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Prosecutor noticing growing meth problem

Methamphetamine is an insidious drug. One that is wreaking havoc on lives and public resources in the Fairmont area and elsewhere. County Attorney Terry Viesselman noted this week that his office is seeing a surge in meth-related complaints, including thefts from local merchants that even the veteran prosecutor describes as “bizarre.”

If meth use and the resulting crime were not bad enough, there is the human toll. Meth literally eats holes in people’s brains so that it may be impossible for them to recover, even if they seek treatment.

Meth’s evil history should come as no surprise. Its first widespread use was among all branches of the Nazi war machine during World War II. But even the Nazis considered meth’s side effects to be too dangerous to continue using it. This was a regime that would have done anything to win the war, yet it turned away from meth. That says a lot.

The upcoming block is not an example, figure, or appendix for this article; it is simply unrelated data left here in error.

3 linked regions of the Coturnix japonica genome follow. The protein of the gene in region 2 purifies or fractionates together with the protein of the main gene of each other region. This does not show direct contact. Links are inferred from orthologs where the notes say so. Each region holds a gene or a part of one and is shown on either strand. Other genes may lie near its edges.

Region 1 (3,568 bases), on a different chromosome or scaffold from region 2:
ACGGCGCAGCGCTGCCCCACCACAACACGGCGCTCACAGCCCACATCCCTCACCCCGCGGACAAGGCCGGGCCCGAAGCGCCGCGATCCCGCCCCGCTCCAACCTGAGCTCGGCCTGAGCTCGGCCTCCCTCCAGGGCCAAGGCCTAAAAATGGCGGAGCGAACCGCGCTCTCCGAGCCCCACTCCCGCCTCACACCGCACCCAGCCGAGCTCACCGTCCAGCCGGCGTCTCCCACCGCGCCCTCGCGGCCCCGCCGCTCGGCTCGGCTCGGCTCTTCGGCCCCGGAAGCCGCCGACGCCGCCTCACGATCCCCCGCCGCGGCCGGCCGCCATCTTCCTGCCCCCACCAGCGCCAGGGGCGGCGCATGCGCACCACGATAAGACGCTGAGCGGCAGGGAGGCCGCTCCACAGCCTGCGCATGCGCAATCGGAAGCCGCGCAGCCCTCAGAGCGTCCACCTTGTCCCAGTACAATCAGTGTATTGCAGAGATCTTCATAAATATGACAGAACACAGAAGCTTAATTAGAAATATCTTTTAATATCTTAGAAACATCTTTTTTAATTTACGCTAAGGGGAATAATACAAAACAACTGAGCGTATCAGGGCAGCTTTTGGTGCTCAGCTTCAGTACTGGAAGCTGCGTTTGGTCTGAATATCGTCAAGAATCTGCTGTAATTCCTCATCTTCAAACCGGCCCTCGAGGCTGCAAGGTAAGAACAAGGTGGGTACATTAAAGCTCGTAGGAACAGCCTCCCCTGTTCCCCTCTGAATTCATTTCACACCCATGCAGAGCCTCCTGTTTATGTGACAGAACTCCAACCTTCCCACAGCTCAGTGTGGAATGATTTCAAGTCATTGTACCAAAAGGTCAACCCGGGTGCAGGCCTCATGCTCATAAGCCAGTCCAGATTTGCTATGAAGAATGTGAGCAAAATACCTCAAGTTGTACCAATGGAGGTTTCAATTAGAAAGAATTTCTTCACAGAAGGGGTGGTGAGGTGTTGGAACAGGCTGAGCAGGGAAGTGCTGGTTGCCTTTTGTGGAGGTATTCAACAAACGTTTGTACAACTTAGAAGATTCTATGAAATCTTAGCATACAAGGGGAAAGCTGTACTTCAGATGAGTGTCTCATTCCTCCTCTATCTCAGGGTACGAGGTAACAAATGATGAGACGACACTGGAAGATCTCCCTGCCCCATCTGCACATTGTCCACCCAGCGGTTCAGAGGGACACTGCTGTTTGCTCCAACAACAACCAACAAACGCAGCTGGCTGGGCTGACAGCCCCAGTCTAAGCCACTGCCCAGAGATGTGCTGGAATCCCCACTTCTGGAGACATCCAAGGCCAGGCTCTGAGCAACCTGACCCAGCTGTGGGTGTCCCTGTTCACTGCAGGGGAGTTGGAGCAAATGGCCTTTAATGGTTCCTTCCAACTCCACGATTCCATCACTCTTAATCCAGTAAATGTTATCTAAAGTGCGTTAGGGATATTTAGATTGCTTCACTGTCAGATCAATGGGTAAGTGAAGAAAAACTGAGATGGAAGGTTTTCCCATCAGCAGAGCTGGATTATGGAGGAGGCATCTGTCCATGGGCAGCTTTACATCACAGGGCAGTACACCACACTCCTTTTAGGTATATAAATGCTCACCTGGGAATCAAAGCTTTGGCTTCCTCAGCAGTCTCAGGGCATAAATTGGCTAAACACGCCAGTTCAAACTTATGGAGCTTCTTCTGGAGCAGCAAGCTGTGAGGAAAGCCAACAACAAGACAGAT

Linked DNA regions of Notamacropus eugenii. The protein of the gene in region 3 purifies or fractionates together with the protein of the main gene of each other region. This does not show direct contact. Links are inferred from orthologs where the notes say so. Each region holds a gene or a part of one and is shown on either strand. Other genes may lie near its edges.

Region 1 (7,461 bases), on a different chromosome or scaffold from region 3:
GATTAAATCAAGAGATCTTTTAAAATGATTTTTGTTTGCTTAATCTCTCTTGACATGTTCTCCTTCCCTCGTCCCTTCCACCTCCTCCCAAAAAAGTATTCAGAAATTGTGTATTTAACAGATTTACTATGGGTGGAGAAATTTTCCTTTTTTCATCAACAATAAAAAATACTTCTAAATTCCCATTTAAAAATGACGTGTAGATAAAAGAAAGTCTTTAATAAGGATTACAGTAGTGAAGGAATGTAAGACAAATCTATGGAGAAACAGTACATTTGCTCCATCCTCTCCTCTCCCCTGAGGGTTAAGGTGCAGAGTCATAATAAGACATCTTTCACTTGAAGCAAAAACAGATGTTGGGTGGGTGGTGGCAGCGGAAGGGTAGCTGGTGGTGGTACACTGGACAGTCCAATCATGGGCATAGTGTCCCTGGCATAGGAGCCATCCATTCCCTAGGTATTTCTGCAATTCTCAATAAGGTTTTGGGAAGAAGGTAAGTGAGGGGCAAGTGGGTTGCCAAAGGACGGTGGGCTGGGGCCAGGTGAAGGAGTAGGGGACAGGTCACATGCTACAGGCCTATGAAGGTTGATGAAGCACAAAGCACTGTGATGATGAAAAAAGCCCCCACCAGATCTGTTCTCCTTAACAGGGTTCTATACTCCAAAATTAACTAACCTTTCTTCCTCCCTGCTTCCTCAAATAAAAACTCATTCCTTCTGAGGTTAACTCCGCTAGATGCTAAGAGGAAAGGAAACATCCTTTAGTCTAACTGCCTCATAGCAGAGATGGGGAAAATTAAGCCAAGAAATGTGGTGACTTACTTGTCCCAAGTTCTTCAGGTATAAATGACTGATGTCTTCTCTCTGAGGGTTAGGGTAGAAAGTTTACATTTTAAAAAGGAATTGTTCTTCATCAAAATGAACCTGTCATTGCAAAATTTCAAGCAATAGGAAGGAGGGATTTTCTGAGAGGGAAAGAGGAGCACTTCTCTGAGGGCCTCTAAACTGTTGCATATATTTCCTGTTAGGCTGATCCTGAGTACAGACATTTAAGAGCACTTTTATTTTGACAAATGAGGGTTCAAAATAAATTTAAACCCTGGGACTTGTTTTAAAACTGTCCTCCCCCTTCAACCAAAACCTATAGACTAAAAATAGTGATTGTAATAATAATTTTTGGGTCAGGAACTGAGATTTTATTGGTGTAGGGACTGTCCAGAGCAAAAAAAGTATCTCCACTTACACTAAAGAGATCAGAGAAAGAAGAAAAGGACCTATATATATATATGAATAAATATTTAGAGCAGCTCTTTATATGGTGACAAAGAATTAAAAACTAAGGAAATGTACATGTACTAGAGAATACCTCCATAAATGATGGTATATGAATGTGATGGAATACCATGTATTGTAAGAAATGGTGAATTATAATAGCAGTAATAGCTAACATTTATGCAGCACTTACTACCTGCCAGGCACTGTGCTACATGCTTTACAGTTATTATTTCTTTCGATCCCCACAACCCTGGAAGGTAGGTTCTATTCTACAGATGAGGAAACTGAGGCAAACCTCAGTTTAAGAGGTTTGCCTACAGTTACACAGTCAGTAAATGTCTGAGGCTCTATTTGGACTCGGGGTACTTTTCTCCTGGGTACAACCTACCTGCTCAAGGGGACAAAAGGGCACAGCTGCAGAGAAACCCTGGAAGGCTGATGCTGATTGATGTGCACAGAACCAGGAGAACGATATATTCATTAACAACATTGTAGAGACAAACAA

Those who may be inclined to give meth a try have to be given a message that they are making a colossal mistake. Once they take their first hit, it is too late. The addiction and damage have begun. Children, teens, young adults and everyone else needs reminders about the dangers of meth.

No problem in life will ever be solved through meth use, but worse problems will develop once a person becomes hooked on the drug. Meth is not an answer to anything; it is a key that opens a door into a living hell.

Civilization can take action to stem the tide of meth trafficking, and it can attempt to treat the addiction. But nothing can substitute for personal responsibility up front.

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